Description:

Below is the text version for the video, Technical Assistance: Marine Energy Resource Characterization & Siting. In the video, Levi Kilcher of the National Renewable Energy Laboratory discusses different types of marine energy technologies and their ideal environments as part of the technical assistance offered through the U.S. Department of Energy’s Energy Transitions Initiative Partnership Project (ETIPP).

Text Version

[Music plays, title screen shows “Energy Transitions Initiative, U.S. Department of Energy: Partnership Project, Technical Assistance”]

[Man starts speaking]

Hi, my name is Levi Kilcher. I’m a senior scientist in the Water Power Group at the National Renewable Energy Lab.

I have a Ph.D. in physical oceanography, and I lead the marine energy resource characterization team here at the lab.

[Image of a group of people lowering equipment into the ocean then image of equipment in the ocean]

In this work, we deploy equipment that measures water velocity at promising tidal, river and ocean current sites, and we deploy equipment that measure waves at promising wave sites.

[Video returns to man speaking]

We also work with colleagues at other national labs who develop and run models that estimate waves and currents at sites that do not yet have measurements.

Marine energy technologies include wave, tidal, ocean-current, ocean-thermal, and also river hydrokinetic technologies. Tidal, river, and ocean-current technologies harness energy from flowing water without the need for a dam or other large-scale, low-diversion project. Wave devices convert ocean waves into electricity, and ocean-thermal technologies convert heat into electricity.

These technologies are all showing promising results in demonstration projects, but they are not yet commercially available, off-the-shelf products.

Therefore, if your community is interested in marine energy, the first question you should ask is: Are you willing to wait a few years? It could be three, five, maybe 10 years (depending on the technology type) before these technologies are commercially available.

If the answer is no, you should probably look at other options. But, if the answer is yes, and you’re interested in learning more about these technologies, what a project might look like in your community, or you’d like to get started on planning a project, here are a few questions to get you started.

What marine energy resources do you have in or nearby your community is the first place to start. For tidal, river, or ocean-current energy, think about locations that have the strongest flow speeds.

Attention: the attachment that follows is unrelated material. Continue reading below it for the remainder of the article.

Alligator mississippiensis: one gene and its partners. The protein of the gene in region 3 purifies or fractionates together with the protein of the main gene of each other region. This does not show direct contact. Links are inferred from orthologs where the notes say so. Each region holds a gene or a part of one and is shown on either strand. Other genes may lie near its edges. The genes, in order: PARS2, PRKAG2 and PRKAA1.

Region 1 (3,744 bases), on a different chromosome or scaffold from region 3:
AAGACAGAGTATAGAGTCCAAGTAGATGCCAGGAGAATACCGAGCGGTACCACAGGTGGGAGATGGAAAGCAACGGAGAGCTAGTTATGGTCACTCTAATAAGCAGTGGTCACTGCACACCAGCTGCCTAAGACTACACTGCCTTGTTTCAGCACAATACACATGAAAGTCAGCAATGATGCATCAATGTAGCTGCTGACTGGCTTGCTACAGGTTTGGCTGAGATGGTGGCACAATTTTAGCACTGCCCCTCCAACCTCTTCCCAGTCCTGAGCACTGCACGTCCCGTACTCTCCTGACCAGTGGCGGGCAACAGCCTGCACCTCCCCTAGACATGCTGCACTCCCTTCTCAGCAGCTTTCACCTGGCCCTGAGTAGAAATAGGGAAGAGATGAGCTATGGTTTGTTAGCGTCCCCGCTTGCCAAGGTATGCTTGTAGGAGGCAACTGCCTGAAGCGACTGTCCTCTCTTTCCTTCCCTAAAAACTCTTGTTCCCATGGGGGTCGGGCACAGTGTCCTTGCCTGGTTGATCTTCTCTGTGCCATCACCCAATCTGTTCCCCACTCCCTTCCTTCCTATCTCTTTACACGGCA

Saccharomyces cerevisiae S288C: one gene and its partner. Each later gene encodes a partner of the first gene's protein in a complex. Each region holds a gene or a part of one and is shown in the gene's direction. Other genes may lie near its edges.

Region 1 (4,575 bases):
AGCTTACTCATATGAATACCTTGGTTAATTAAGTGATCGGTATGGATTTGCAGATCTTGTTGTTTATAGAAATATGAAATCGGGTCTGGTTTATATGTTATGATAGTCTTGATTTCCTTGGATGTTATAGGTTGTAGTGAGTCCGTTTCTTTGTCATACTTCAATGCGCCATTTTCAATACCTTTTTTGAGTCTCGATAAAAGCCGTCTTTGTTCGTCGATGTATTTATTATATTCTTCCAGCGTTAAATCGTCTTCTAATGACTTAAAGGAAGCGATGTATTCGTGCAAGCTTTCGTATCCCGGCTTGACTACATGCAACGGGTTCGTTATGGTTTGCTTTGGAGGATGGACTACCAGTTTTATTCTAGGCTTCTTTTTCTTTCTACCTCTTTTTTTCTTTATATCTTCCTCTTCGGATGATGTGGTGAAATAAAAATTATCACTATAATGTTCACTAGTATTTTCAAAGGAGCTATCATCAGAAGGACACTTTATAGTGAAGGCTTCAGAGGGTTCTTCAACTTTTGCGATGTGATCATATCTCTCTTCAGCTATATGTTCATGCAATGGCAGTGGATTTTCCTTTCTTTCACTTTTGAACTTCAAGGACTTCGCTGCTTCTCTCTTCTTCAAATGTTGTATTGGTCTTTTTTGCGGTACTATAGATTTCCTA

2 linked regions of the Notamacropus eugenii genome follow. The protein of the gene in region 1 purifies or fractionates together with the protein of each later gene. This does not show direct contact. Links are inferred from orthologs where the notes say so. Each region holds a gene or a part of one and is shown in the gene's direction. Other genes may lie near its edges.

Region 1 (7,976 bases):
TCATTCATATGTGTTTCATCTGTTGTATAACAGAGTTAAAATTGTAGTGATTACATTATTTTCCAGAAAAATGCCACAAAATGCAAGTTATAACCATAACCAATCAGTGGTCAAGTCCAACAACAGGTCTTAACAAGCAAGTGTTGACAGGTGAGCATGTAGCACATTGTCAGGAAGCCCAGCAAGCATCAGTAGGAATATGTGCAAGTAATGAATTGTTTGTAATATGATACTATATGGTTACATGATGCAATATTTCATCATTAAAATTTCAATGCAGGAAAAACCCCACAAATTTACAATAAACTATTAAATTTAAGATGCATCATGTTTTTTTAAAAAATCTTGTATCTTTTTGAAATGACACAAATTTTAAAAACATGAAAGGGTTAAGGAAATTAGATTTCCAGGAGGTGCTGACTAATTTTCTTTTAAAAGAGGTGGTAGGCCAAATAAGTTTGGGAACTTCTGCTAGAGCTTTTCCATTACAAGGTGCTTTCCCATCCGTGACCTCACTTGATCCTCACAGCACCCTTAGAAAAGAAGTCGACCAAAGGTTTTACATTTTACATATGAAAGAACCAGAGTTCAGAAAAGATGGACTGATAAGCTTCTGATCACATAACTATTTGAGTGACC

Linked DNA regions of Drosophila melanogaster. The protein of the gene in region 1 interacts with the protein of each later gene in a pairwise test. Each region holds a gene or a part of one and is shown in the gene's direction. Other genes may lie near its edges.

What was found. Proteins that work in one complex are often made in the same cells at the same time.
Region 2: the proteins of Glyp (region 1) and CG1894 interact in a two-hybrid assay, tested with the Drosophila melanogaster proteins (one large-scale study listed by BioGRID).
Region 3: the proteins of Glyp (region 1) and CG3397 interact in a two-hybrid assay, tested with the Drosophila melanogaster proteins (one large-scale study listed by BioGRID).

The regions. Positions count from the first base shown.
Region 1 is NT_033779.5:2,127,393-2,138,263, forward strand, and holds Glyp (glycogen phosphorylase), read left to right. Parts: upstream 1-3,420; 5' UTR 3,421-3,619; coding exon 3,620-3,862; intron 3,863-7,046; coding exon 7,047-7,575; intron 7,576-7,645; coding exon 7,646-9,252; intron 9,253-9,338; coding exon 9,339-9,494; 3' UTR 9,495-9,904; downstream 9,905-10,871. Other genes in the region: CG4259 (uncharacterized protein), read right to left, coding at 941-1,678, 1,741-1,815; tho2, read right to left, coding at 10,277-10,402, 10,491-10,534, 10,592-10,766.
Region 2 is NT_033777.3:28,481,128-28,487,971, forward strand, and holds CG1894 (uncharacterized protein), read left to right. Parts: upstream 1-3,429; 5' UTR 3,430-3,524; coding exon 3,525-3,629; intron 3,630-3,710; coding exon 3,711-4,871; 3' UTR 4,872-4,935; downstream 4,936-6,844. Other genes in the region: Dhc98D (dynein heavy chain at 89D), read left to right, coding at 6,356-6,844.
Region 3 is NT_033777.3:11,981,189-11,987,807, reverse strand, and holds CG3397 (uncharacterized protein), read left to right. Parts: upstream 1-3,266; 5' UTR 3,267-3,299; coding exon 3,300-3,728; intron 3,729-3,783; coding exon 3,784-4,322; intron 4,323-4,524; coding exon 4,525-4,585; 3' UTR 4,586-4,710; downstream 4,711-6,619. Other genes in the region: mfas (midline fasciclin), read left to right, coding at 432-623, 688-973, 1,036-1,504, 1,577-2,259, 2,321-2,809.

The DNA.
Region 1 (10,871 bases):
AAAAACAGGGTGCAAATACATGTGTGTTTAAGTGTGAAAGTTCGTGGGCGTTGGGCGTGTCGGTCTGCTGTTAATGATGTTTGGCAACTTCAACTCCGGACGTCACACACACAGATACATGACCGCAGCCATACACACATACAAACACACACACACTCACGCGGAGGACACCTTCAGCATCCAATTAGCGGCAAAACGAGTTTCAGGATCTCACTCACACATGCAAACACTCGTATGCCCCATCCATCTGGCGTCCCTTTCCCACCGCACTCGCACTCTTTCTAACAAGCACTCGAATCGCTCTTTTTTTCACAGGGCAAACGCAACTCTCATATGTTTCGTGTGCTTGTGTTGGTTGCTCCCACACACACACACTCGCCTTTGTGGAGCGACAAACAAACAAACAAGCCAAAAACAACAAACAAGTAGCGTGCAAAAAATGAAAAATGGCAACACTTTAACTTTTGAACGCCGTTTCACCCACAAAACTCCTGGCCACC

[Aerial video of a river flowing, Video of waves near a dam]

Technologies that are being tested today typically require at least 2 knots of inflow speed to function properly, and they need water depths of several meters.

[Video returns to man speaking]

For wave energy, this means: How large are your waves and how often do you have them? Do you frequently have 6-foot swell rolling into your coastline, or are your waves usually less than 3 feet?

For ocean-thermal energy, this starts by identifying whether you have warm water at the surface. Generally speaking, this means you have at least 20 to 25 degrees C water (that’s 70 to 80 degrees Fahrenheit) at the surface most of the year.

Once you’ve identified these things, other questions that you can start to think about are: How far is your project site from the transmission grid, and what is the water depth of your site? What is the bottom composition? Is it rocky, or sandy, or gravel?

Understanding these kinds of details about your site are first steps in identifying how much energy you could get, and what a project might look like. You don’t need to have all the answers though, we can help you answer them under the ETIPP program. But even if you have a rough idea about some of these things, it can really help us identify next steps.

[Image of a group wearing life jackets smiling]

I hope we can work together soon, and thank you for your time.

[Music plays, title screen with “Energy Transitions Initiative, U.S. Department of Energy – Partnership Project | Technical Assistance, Office of Strategic Programs| Solar Energy Technologies Office| Water Power Technologies Office | Office of Electricity]